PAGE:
Around this time last year, my husband, Martin, and I found out we were having a boy. We were so excited to become parents! I couldn’t wait to kiss my baby’s cheeks, love our child, and go on great adventures together.

But there was a small part of me that got a little scared. I live in an airplane hangar. And while I’ve added a feminine, European touch to our home with things like Amy Butler flower wallpaper and colorful art and memorabilia, I still live in an airplane hangar.

You open our front door, and you see an airplane. I’ve worked really hard to encourage women to step out of the co-pilot’s seat in life and be proactive (I even became a private pilot!), yet I would be amiss if I didn’t admit:

This place is a man’s heaven on earth.

There is no greater “man cave” than an airport.

Was I going to be a horrible mother because I can’t get into this very male stuff?

I watched my brother race off on his bike with a pack of friends, only to return because he crashed and needed stitches.

I remember babysitting boys who never tired of armpit farts and whoopee cushions.

Spatulas became hockey sticks. Jeans always had holes.

Everything had to be kicked. And airplanes were awesome – like drop everything you’re doing: an airplane was flying by.

Would Martin and our son bond over all this guy stuff at the airport, while I wouldn’t be able to share with them? Would they go on flights or head out for extreme sports like kite boarding without me?

Even though I used to be on a downhill ski team, I’m still so much slower than Martin – would I be left in their powder? What if my son and I didn’t have fun things in common? Would I become the nagging mother, telling my son, “No” and “Be careful!”?

I really worried that my son would run out to be with his dad and all the other very cool, very manly pilots.

Martin kept telling me not to worry. Our baby and I would find things in common. Our relationship would be something incredible. And who knows – maybe our son would rather take a pottery class with me or decorate the Christmas tree.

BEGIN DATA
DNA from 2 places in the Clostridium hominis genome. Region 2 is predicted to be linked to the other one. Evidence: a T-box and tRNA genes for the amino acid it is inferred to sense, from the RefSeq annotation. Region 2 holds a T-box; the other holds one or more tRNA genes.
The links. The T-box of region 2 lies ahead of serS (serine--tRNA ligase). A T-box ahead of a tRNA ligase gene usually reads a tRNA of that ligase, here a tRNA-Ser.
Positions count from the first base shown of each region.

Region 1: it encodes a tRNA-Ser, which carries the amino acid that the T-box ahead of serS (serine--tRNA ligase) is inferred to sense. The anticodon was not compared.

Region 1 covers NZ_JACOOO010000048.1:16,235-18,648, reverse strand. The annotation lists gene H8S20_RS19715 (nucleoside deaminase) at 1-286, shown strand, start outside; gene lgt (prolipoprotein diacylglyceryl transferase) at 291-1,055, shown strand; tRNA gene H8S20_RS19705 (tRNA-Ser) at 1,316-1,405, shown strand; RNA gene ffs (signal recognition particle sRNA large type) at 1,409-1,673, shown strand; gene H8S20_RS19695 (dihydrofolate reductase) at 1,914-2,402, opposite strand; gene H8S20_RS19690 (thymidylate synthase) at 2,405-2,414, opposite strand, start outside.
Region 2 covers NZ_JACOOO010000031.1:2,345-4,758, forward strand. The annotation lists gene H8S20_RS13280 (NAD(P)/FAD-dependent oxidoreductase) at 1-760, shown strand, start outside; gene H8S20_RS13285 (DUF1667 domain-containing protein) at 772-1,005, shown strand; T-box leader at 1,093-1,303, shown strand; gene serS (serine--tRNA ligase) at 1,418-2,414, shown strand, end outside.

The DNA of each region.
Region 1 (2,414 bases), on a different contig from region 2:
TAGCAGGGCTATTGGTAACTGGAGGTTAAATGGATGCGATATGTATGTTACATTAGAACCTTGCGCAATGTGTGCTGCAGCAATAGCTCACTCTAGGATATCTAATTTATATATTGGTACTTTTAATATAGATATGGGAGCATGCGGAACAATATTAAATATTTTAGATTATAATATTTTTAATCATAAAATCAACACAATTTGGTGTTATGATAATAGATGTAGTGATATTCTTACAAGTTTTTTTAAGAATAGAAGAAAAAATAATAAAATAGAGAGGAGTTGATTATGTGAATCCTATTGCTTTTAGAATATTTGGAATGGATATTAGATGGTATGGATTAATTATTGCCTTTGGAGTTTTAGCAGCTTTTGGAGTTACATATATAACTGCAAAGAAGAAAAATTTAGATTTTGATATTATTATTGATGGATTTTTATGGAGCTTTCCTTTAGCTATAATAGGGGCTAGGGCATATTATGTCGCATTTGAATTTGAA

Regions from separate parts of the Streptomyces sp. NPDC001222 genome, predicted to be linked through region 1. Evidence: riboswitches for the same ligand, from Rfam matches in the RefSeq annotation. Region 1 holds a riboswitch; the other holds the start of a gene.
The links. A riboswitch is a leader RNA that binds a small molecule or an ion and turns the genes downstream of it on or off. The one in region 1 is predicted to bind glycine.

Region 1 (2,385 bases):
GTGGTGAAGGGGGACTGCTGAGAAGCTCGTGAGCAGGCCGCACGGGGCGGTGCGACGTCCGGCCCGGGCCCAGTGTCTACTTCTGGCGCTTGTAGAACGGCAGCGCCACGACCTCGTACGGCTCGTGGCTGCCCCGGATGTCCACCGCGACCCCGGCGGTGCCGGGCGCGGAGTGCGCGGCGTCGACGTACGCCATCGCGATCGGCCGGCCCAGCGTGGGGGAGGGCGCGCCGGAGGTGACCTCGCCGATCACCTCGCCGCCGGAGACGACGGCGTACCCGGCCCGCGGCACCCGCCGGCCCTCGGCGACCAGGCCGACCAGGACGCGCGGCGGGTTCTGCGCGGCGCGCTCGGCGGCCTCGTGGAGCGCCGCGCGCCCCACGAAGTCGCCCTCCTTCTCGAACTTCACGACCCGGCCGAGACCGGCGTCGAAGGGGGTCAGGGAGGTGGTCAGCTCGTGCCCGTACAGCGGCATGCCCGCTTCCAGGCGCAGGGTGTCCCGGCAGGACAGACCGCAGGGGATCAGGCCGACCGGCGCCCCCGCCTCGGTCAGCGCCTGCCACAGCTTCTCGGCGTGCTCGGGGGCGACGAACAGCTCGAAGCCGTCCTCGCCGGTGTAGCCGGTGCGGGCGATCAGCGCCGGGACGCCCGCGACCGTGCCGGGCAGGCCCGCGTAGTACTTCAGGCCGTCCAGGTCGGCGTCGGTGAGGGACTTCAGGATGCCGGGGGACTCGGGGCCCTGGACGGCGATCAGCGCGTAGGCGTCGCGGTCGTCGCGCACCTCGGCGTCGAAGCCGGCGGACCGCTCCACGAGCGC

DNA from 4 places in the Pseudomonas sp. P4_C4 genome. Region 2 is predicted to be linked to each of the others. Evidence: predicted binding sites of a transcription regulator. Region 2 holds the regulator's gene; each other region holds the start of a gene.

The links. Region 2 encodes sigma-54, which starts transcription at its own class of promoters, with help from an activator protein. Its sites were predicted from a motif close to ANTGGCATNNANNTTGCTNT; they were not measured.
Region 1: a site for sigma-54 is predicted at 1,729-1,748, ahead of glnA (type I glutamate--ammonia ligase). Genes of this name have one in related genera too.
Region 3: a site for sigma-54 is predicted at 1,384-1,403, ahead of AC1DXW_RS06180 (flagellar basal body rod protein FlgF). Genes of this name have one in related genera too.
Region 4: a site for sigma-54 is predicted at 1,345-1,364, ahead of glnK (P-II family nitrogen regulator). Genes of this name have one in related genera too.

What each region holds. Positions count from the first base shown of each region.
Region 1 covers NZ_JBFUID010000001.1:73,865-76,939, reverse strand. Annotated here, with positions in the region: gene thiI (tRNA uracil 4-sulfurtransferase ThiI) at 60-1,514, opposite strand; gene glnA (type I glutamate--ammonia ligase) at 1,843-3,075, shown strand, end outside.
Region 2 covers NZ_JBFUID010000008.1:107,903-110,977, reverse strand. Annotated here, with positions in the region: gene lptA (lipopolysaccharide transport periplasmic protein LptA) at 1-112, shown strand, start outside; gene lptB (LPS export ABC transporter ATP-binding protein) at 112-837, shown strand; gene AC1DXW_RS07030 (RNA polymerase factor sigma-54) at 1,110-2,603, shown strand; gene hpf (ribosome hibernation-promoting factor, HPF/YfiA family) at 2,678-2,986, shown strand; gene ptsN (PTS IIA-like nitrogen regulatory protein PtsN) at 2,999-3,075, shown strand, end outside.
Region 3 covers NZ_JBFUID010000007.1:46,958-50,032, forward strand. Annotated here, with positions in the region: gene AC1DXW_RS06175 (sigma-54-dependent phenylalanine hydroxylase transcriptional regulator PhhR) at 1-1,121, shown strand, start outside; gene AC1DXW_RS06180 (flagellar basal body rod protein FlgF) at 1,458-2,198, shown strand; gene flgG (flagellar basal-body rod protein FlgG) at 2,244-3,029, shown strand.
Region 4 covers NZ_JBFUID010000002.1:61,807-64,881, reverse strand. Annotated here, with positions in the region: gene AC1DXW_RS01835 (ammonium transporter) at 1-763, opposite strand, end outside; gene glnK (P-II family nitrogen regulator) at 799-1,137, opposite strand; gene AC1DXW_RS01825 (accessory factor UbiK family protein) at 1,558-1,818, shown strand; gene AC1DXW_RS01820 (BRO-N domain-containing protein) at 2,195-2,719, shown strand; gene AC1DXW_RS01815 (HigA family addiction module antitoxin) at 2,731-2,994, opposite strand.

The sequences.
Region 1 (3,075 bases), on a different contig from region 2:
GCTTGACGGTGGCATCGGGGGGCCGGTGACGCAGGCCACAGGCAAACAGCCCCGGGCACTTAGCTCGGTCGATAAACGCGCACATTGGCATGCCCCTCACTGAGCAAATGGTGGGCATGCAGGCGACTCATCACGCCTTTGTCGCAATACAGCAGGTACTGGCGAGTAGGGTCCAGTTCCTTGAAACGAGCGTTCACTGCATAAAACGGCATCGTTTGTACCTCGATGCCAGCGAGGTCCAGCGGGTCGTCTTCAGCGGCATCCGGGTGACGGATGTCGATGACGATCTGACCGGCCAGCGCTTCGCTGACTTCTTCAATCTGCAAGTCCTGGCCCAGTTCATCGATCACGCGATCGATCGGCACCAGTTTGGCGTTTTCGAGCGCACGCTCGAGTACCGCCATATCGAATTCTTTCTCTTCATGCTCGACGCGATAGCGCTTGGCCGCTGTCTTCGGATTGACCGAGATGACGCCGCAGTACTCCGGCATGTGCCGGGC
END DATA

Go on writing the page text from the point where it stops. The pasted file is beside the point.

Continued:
Then Niklas was born.

He snuggled against my body and wrapped his beautiful hand around my finger. I kissed his little head over and over, tears of joy filling my eyes. At that moment, I knew I couldn’t imagine life any other way, and I didn’t want to.

Niklas had given me the greatest gift of my life: I was his mom.

It feels foolish to admit that I worried I would be left out. Sometimes when the pilots start strapping Niklas’ carseat into an airplane, I admit I still catch a glimpse of that worry. But you know what? Doing those adventures mean my son is happy; that’s what I want more than anything.

Sure, there will be times when Niklas will prefer to be out with the guys. I just want him to know that I am always here for him. My arms are open.

We’ll go exploring in the mountains and in the parks. I’ll take him to swimming lessons and Boy Scout camp. I’ll put bandaids on his skinned knees. I’ll hug him when he’s sad. I’ll make him eat his broccoli. We’ll keep this mother son journal together.

(I poured my heart into creating a mother daughter journal for Gadanke when I became pregnant, then upon meeting Niklas, I absolutely knew I needed to create one for mothers and sons to share. And now it’s one of Gadanke’s most beloved journals!)

Years from now when he is away at college, I’ll write him silly cards and mail cookies and socks.

That’s what being a mom is. (Isn’t it awesome?!) I can’t even tell you how excited I am about the dinosaurs, cowboys, and toy trucks. I’m thrilled because I get to experience them through my son’s eyes. Niklas, you’ve changed my world!

I wouldn’t have it any other way.